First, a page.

Rise of the Drag Queen

In recent years drag queens have becoming a huge part of pop culture, emerging from their niche audiences to perform and slay in mainstream media. Looking back at the history of drag, however, proves that drag queens have trekked a long way – in 6-inch heels, no less – since their origins.

Drag has always been part of culture and the arts since its beginnings in early theatre, where cross-dressing males was a standard. Women were forbidden from acting in many cultures, such as in Shakespeare’s plays where the female parts were played by young boys. Likewise, Kabuki theatre emerged as an all-male style of theatre in Japan, after the shogunate banned female performers in 1629. When female actors became socially acceptable, drag was largely then used for comedic effect: this was when the pantomime dame figure emerged, revealing a drag performance much closer to the drag queens we know of today.

Kabuki theatre. Source: sfbaywalk, from Flickr

In the 1920s and 30s, the emergence of underground gay bars brought with them the birth of the true drag queen performance, carving out a niche but enthusiastic audience among the LGBTQ+ community. This is where drag remained for many years, unable to emerge into the mainstream media until the 80s, when public discrimination and persecution had dissipated. Drag characters were now being introduced in movies and TV shows, with the most famous being when drag queen Divine was cast as Tracy’s mother in the 1988 movie Hairspray. This period showed a level of acceptance, but rarely was a drag queen character written without being used for comedic effect, harking back to the trope of the pantomime dame.

In recent years, however, the presence of drag queens in the media has reached new heights, as shows such as RuPaul’s Drag Race pave the way for acceptance and representation. The show has been running since 2009 but only succeeded in expanding its audience in recent years, proven by its nomination for five Emmys in 2018. Turning to theatre – a domain more familiar to the drag queen – productions such as Priscilla: Queen of the Desert and Kinky Boots prove that the fierce energy and glamour of the drag queen can be paired with well-written characters full of emotional depth.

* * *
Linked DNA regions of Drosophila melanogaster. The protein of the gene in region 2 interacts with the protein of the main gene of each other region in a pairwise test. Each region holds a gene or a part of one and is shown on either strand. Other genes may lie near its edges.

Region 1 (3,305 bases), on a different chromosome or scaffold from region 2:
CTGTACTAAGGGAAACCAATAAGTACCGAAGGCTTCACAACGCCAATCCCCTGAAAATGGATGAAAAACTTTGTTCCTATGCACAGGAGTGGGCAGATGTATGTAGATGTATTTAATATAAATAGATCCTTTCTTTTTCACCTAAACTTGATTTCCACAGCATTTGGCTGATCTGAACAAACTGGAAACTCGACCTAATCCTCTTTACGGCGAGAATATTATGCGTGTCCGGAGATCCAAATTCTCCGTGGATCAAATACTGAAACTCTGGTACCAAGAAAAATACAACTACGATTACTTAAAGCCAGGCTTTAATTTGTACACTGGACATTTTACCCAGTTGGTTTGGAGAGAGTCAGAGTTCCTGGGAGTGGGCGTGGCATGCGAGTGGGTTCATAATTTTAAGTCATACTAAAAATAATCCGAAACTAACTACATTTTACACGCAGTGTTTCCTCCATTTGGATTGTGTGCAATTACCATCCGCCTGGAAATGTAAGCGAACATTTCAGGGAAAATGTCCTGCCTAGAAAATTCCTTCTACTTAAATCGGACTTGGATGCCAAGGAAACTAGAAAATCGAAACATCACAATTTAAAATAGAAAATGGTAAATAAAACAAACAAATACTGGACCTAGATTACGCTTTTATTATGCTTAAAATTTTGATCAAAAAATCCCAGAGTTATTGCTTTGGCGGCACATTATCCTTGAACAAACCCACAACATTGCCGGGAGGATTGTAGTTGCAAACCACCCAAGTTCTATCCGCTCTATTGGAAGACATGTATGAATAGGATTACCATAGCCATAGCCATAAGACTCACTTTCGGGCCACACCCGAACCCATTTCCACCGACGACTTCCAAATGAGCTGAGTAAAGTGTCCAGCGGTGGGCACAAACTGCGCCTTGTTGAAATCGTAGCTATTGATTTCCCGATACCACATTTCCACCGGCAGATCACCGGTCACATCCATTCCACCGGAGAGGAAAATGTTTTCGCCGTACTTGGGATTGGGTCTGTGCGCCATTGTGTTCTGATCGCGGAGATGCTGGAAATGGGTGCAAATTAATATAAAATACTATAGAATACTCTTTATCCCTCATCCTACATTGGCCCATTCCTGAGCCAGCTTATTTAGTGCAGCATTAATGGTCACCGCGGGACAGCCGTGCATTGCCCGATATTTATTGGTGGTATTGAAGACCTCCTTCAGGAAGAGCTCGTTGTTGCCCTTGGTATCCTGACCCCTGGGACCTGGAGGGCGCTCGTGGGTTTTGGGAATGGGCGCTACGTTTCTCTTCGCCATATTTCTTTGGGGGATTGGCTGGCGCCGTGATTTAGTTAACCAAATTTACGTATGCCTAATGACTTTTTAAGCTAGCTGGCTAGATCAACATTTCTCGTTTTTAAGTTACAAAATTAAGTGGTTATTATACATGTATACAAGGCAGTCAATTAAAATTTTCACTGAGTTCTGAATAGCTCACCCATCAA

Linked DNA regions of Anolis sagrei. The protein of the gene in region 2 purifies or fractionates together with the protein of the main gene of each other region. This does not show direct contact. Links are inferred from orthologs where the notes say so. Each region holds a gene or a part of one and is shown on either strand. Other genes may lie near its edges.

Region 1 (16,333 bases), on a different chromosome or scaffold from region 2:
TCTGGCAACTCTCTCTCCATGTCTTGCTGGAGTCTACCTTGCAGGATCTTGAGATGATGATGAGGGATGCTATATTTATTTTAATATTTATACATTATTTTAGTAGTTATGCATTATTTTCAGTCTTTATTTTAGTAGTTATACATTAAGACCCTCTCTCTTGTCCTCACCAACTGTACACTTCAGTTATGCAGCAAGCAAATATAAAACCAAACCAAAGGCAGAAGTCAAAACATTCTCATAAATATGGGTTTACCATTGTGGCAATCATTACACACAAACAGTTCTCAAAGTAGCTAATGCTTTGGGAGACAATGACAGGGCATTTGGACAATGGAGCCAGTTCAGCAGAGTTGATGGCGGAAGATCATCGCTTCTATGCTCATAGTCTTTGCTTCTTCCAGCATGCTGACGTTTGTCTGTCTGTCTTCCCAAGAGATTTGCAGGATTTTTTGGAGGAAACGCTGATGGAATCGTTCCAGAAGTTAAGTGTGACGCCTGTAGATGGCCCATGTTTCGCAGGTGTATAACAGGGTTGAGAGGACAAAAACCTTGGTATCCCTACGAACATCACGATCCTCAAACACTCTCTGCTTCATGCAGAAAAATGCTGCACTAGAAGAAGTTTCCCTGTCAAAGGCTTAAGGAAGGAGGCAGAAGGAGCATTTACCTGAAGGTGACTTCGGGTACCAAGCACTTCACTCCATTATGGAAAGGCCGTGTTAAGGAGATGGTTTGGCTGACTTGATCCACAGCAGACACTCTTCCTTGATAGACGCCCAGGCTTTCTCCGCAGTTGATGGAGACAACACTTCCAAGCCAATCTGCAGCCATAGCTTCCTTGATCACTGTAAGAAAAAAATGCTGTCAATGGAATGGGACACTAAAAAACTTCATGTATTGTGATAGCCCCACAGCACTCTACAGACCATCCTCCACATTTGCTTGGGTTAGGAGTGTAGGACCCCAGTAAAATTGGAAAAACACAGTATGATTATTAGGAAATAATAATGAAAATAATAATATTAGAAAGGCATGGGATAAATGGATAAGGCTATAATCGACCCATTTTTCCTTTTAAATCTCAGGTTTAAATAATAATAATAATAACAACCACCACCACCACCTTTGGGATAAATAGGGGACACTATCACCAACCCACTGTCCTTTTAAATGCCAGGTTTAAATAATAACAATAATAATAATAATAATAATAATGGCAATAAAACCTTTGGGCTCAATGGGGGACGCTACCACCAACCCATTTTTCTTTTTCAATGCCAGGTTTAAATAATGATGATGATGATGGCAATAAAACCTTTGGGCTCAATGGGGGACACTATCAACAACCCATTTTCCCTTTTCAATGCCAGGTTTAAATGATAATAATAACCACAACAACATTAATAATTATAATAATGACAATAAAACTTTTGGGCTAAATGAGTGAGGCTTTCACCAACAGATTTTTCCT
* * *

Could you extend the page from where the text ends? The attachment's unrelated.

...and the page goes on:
Source: dvsross, from Flickr

Most recently, the musical Everybody’s Talking About Jamie gave a fresh face to the well-worn coming of age story. It was this musical that had me reflecting on how far mainstream portrayals of drag have come, with this musical proving that a protagonist can be emotional, flawed, witty, endearing and a drag queen. 

Based on the BBC documentary Jamie: Drag Queen at 16, the musical follows the story of a boy who dreams of becoming a drag queen and wearing a dress to his school prom. The musical does not shy away from the realities of Jamie’s endeavour, through his father’s reaction and the judgement of his peers, but the overarching message is always one of hope and pride. Everybody’s Talking About Jamie does equal justice to both the heart-breaking and fabulous sides of being a drag queen, depicting Jamie’s journey to self-acceptance in a way that resonates with everyone – drag queen or otherwise. In an era where many young people struggle with self-worth and acceptance, the fierce confidence of the drag queen proves to be an attitude we should all try adopting.

Source: jhderojas, from Flickr

Drag queens may have once only performed for the LGBT+ community, but as time goes on their journey, passion and creativity reaches further and further, erasing the prejudice and stigma they face while promoting a hugely positive message of confidence and self-acceptance. It seems that the world is becoming a brighter place with every glittery drag queen that enters it.

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